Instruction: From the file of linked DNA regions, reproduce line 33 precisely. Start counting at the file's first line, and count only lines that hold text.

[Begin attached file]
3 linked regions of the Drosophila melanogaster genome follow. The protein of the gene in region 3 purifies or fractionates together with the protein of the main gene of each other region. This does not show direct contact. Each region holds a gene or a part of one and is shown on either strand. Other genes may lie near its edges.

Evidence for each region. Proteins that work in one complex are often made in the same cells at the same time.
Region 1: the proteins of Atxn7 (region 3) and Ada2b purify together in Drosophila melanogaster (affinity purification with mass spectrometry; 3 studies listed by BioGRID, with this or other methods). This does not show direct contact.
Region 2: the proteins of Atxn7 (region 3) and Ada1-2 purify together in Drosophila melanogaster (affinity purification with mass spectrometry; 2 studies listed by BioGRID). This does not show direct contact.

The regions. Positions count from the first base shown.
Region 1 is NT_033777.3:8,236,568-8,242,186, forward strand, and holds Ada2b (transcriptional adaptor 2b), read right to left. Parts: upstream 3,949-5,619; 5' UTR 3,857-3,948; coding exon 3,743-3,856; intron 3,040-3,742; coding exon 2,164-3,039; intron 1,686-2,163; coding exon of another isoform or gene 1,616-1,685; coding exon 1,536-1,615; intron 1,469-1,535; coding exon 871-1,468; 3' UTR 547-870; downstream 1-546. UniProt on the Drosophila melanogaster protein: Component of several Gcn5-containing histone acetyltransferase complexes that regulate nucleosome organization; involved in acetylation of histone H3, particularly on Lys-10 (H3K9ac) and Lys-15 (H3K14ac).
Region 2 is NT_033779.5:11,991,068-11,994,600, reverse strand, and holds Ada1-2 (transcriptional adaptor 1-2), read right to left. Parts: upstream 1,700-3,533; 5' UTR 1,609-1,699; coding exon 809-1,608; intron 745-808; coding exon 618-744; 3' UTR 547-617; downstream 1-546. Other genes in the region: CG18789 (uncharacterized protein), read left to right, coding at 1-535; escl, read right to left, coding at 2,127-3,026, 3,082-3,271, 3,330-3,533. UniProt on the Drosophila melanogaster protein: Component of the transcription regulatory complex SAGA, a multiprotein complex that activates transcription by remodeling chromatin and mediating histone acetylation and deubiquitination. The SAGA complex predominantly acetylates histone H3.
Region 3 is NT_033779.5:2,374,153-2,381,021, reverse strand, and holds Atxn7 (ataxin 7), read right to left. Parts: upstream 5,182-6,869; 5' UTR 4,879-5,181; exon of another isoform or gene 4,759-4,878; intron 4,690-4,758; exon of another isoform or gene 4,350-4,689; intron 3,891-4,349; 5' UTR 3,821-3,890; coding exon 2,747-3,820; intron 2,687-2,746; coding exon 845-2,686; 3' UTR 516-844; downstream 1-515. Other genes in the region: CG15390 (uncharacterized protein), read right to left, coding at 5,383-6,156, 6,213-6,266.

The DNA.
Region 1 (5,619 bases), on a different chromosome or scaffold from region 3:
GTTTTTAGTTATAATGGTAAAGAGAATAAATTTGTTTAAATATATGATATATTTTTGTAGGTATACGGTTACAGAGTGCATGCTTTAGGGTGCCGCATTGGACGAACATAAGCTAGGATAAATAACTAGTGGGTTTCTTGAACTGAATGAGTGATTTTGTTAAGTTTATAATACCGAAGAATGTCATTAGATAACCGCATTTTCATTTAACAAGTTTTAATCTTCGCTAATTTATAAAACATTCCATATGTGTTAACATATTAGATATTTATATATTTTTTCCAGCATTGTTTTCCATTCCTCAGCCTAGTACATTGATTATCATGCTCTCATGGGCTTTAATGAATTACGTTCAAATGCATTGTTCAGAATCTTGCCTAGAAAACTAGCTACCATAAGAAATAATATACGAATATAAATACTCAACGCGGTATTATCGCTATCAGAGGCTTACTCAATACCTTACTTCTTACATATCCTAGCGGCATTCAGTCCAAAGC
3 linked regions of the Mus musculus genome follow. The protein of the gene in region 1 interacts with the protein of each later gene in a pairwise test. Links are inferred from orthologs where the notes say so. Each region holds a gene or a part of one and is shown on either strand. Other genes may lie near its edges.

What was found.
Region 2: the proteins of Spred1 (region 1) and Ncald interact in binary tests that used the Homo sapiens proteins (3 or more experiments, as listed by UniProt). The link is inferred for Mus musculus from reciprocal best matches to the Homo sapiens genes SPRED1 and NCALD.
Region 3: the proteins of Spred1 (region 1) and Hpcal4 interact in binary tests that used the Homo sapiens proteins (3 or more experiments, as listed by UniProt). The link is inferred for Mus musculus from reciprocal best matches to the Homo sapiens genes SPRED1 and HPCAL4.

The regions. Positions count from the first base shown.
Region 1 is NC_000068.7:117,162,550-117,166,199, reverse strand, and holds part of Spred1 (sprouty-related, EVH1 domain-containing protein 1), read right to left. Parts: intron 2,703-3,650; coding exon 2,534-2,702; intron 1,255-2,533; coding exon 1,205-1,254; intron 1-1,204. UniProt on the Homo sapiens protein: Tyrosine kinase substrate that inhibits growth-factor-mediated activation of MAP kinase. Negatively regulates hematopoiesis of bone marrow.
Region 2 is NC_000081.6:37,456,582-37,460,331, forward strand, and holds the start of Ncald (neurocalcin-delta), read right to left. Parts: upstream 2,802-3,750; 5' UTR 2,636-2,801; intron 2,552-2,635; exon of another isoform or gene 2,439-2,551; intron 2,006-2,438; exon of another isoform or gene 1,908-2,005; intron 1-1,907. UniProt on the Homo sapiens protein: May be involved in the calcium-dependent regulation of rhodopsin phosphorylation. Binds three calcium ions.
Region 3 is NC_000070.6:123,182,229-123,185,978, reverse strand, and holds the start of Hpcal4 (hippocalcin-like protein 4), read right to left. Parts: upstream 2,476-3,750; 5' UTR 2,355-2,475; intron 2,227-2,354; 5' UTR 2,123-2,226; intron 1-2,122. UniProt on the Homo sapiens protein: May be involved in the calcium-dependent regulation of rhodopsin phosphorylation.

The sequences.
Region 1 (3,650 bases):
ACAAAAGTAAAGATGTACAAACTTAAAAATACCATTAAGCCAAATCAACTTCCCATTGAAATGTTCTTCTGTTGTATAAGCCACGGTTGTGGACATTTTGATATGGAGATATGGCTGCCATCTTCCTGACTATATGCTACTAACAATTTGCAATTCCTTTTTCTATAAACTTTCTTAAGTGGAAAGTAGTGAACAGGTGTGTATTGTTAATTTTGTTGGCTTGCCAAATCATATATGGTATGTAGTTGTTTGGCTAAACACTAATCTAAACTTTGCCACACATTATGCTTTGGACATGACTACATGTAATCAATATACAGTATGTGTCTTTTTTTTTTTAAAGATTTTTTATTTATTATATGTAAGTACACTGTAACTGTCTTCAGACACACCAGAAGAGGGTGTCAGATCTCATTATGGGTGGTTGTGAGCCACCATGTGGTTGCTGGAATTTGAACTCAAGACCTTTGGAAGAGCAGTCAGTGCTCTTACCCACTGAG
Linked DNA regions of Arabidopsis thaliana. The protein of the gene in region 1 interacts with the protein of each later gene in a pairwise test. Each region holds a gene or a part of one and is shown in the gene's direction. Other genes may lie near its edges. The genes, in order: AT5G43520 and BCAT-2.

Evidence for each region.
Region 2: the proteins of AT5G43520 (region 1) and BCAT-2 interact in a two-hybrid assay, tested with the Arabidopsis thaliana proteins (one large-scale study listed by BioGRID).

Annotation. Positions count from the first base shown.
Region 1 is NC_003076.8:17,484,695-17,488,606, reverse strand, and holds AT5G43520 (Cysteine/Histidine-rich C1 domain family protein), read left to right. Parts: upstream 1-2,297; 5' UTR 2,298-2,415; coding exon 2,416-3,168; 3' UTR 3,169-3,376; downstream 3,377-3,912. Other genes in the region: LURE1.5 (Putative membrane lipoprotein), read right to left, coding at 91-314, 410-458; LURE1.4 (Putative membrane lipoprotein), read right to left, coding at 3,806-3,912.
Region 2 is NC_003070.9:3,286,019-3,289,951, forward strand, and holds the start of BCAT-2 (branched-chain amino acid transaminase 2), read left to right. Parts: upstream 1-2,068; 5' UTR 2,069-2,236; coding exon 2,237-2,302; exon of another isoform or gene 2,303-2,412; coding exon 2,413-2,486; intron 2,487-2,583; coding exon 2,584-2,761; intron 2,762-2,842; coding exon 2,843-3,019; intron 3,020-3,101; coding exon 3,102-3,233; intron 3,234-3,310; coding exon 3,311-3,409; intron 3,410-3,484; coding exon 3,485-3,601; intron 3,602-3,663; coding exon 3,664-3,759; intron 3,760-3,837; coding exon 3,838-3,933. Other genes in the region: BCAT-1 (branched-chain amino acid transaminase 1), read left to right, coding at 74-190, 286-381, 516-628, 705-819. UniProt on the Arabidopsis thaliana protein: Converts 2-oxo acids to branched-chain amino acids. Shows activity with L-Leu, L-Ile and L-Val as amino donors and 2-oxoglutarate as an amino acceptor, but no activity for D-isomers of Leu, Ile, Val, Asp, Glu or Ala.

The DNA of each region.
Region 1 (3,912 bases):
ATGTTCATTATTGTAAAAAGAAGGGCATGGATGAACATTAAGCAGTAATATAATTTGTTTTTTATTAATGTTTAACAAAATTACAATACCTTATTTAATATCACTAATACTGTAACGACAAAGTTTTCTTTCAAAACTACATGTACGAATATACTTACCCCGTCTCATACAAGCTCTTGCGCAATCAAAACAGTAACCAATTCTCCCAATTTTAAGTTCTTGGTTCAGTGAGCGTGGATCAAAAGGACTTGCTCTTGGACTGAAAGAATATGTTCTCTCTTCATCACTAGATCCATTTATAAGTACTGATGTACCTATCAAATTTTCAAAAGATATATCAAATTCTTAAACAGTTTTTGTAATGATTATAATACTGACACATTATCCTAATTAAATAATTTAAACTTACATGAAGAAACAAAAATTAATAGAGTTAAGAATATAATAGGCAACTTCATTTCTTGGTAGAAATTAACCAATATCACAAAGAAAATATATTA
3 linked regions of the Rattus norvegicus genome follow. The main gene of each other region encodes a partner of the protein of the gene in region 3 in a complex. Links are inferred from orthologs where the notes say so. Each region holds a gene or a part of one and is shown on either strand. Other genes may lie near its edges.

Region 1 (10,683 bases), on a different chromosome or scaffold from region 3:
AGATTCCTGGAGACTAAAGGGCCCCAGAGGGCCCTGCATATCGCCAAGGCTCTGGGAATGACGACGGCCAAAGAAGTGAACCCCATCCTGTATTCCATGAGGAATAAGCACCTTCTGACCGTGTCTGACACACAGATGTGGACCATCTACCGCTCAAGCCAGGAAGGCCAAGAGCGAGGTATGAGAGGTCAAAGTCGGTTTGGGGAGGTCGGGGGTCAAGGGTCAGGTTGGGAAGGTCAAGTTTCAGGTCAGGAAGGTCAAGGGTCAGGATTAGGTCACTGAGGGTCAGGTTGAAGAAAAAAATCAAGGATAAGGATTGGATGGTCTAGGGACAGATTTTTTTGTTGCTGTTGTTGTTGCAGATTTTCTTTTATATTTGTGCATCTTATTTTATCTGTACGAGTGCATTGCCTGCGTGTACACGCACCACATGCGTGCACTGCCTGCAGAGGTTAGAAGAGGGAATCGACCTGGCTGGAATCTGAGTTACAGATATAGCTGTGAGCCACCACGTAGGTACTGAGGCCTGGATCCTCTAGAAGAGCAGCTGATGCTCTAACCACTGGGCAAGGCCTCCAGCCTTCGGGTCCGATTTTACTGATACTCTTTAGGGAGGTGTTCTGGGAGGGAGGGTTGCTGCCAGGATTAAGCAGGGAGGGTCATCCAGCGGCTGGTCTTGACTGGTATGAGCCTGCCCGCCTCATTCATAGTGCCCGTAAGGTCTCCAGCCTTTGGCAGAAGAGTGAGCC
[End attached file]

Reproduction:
Region 1 (10,683 bases), on a different chromosome or scaffold from region 3: